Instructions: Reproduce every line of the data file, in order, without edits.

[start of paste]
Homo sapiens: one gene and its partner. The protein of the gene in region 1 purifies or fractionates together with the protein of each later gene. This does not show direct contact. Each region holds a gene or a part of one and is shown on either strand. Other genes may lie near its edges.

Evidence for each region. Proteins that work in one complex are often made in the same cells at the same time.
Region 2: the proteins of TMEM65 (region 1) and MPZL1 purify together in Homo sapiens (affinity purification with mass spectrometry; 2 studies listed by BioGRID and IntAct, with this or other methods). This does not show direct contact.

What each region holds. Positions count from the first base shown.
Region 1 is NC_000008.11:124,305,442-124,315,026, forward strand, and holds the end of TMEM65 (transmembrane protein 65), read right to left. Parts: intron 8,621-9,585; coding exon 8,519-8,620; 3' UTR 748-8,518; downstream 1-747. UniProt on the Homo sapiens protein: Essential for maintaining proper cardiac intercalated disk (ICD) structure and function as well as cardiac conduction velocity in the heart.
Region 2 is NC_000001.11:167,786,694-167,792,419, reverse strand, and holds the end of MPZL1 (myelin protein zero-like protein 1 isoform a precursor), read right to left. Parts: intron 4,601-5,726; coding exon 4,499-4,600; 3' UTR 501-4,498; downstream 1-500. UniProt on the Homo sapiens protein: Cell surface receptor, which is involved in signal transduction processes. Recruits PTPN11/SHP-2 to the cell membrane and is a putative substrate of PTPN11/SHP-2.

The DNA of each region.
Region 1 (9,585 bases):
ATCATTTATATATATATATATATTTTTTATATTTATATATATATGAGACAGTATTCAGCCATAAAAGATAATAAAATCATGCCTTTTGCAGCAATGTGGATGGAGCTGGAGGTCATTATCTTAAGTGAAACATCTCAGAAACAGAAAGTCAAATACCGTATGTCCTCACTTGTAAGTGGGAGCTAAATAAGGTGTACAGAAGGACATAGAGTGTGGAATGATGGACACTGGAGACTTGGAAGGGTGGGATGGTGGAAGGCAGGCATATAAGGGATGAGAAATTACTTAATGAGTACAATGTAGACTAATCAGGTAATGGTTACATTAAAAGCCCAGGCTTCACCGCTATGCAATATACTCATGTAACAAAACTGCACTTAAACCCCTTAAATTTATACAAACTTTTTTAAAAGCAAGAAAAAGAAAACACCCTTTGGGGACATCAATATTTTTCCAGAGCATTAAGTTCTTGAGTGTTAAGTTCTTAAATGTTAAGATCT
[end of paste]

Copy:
Homo sapiens: one gene and its partner. The protein of the gene in region 1 purifies or fractionates together with the protein of each later gene. This does not show direct contact. Each region holds a gene or a part of one and is shown on either strand. Other genes may lie near its edges.

Evidence for each region. Proteins that work in one complex are often made in the same cells at the same time.
Region 2: the proteins of TMEM65 (region 1) and MPZL1 purify together in Homo sapiens (affinity purification with mass spectrometry; 2 studies listed by BioGRID and IntAct, with this or other methods). This does not show direct contact.

What each region holds. Positions count from the first base shown.
Region 1 is NC_000008.11:124,305,442-124,315,026, forward strand, and holds the end of TMEM65 (transmembrane protein 65), read right to left. Parts: intron 8,621-9,585; coding exon 8,519-8,620; 3' UTR 748-8,518; downstream 1-747. UniProt on the Homo sapiens protein: Essential for maintaining proper cardiac intercalated disk (ICD) structure and function as well as cardiac conduction velocity in the heart.
Region 2 is NC_000001.11:167,786,694-167,792,419, reverse strand, and holds the end of MPZL1 (myelin protein zero-like protein 1 isoform a precursor), read right to left. Parts: intron 4,601-5,726; coding exon 4,499-4,600; 3' UTR 501-4,498; downstream 1-500. UniProt on the Homo sapiens protein: Cell surface receptor, which is involved in signal transduction processes. Recruits PTPN11/SHP-2 to the cell membrane and is a putative substrate of PTPN11/SHP-2.

The DNA of each region.
Region 1 (9,585 bases):
ATCATTTATATATATATATATATTTTTTATATTTATATATATATGAGACAGTATTCAGCCATAAAAGATAATAAAATCATGCCTTTTGCAGCAATGTGGATGGAGCTGGAGGTCATTATCTTAAGTGAAACATCTCAGAAACAGAAAGTCAAATACCGTATGTCCTCACTTGTAAGTGGGAGCTAAATAAGGTGTACAGAAGGACATAGAGTGTGGAATGATGGACACTGGAGACTTGGAAGGGTGGGATGGTGGAAGGCAGGCATATAAGGGATGAGAAATTACTTAATGAGTACAATGTAGACTAATCAGGTAATGGTTACATTAAAAGCCCAGGCTTCACCGCTATGCAATATACTCATGTAACAAAACTGCACTTAAACCCCTTAAATTTATACAAACTTTTTTAAAAGCAAGAAAAAGAAAACACCCTTTGGGGACATCAATATTTTTCCAGAGCATTAAGTTCTTGAGTGTTAAGTTCTTAAATGTTAAGATCT